Does overgrazing reduce the ecosystem service values provided by shrublands in semi-arid Australia ?

A project undertaken at the School of Biological, Earth and Environmental Sciences, University of New South Wales and supervised by Dr David Eldridge

Australia’s semi-arid grazing lands have become severely degraded after more than 200 years of overgrazing by domestic and feral herbivores. Overgrazing reduces plant and animal richness, alters soil, water and nutrient flows, and affects key ecosystem processes, resulted in landscape degradation. Landscape degradation in semi-arid Australia is also associated with shrub encroachment, a global phenomenon characterised by an increase in the density of native woody plants. The contemporary view of shrub encroachment as a degradation process, however, contrasts with the extensive body of literature reporting positive effects of shrubs at the individual plant or patch level. Other evidence challenging the degradation view are many reports of neutral or positive effects of encroachment on various ecosystem attributes and functions in several studies worldwide. This putative link with degradation constrains our ability to develop strategies to manage encroached shrublands for alternative landuses as broad as wildlife conservation, ecotourism and carbon farming.

The notion that encroachment is negative and leads to degradation is often promoted in rural Australia. Different perceptions of shrublands by a range of users at different sites could relate to the degree to which sites are grazed, as overgrazing leads to land degradation and the persistence of encroachment. There were three major results of our study:

  1. Vascular plant richness and abundance were greater under shrub canopies than in the open, but there were no differences in richness, abundance or composition of plants emerging from the soil seedbank. This suggests that the seedbank is relatively resilience, even after decades of overgrazing.

  2. Shrub cover > 50% had no effect on any soil fertility (dissolved C, ammonium, available P, N:P) or soil microbial nutrient (microbial biomass C, N and P, N:P) variables, supporting the notion that soil fertility saturates at high levels of woody cover, and consistent with our recent conceptual model in Eldridge and Soliveres (2014). More nitrogen occurred in soils beneath N-fixing (22.3 mg N kg-1) than non N-fixing (18.0 mg N kg-1) shrubs, irrespective of shrub cover.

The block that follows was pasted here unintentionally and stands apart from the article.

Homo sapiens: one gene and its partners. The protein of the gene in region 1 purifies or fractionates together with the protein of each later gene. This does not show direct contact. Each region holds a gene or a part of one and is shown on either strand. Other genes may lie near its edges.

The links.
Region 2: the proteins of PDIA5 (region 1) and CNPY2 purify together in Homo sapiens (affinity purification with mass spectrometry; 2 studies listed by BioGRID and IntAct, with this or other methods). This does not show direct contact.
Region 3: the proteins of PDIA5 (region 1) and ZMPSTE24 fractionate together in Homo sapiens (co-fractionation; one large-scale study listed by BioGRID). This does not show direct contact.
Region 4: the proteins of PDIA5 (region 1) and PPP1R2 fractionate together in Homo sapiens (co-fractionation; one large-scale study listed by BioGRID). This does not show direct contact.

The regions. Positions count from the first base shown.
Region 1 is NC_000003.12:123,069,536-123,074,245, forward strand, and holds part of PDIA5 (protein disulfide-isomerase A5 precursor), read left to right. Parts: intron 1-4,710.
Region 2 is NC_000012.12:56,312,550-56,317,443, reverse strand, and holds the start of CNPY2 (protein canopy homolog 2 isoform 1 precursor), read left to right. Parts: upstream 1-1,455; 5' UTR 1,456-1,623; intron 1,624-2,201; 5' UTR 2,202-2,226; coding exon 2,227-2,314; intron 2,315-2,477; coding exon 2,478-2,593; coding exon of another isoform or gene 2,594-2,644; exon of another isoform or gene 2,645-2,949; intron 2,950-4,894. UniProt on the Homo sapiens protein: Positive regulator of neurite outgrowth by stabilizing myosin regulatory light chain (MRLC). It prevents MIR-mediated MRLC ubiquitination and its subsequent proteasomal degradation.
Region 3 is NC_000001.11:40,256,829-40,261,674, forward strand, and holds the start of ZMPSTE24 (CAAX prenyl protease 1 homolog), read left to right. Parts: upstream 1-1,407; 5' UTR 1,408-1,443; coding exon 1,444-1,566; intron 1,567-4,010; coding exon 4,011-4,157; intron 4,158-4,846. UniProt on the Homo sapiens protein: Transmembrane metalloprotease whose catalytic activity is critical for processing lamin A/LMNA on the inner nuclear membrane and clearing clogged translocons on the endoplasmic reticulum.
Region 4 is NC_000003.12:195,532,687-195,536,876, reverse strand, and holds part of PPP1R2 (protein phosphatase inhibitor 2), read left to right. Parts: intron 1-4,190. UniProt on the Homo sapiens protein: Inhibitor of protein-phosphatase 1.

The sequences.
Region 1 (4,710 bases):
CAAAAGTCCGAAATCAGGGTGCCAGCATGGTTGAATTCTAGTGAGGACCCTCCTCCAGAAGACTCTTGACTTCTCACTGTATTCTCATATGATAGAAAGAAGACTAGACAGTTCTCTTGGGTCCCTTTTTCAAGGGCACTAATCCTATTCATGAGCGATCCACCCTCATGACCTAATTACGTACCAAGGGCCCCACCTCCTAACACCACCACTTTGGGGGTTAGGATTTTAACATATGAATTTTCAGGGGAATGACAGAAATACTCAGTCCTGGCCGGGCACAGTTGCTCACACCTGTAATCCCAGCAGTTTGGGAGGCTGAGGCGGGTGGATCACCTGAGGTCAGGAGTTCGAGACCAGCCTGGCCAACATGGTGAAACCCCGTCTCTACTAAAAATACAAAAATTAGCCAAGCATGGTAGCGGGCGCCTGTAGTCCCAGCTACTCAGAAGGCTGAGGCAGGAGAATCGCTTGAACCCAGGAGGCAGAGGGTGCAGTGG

3. Increased grazing reduced biological soil crust richness, but increasing shrub cover increased richness. This suggests a direct increase in the size of the biocrust species pool under shrubs and a homogenisation of crust community with heavy grazing. The effects of grazing and shrub cover in the interspaces were direct, and controlled by environmental filtering. Under the shrubs, however, effects were mediated by intransitivity (the interactions among different soil crust species), where species pools are larger, due to reduced stress.

Overall our study indicates the positive effects of shrubs on a range of ecosystem processes and functions but reductions in function under heavy levels of grazing.


Maestre, F.T., Eldridge, D.J., Soliveres, S., Kéfi, S., Delgado-Baquerizo, M., Bowker, M.A., García-Palacios, P., Gaitán, J., Gallardo, A., Lázaro, R. and Berdugo M. (2016). Structure and functioning of dryland ecosystems in a changing world. Annual Review in Ecology, Evolution and Systematics 47, 215-237.

Delgado-Baquerizo, M., Maestre, F.T., Gallardo, A., Eldridge, D.J., Soliveres, S., Bowker, M.A., . . . Zaady, E. (2016). Human impacts and aridity differentially alter soil N availability in drylands worldwide. Global Ecology and Biogeography, 25, 36-45.

Delgado-Baquerizo, M., Maestre, F.T., Eldridge, D.J. and Singh, B.K., (2016) Microsite differentiation drives the abundance of soil ammonia oxidizing bacteria along aridity gradients. Frontiers in Microbiology, 7, Article no. 505.

Eldridge, D.J., Poore, A.G.B., Ruiz-Colmenero, M., Letnic, M. and Soliveres, S. (2016). Ecosystem structure, function and composition in rangelands are negatively affected by livestock grazing. Ecological Applications 36, 1273-1283.

Maestre, F.T., Eldridge, D.J. and Soliveres, S. (2016). A multifaceted view on the impacts of shrub encroachment. Applied Vegetation Science 19, 369 -370

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Figure 1.Mixed shrubland-woodland systems can be highly diverse and productive.

Figure 2.Shrubs are sites of enhanced productivity due to their influence on water flow

Figure 3. Calculating the ecosystem services values of shrublands requires assessment at a range of spatial scales from individual shrubs to landscape levels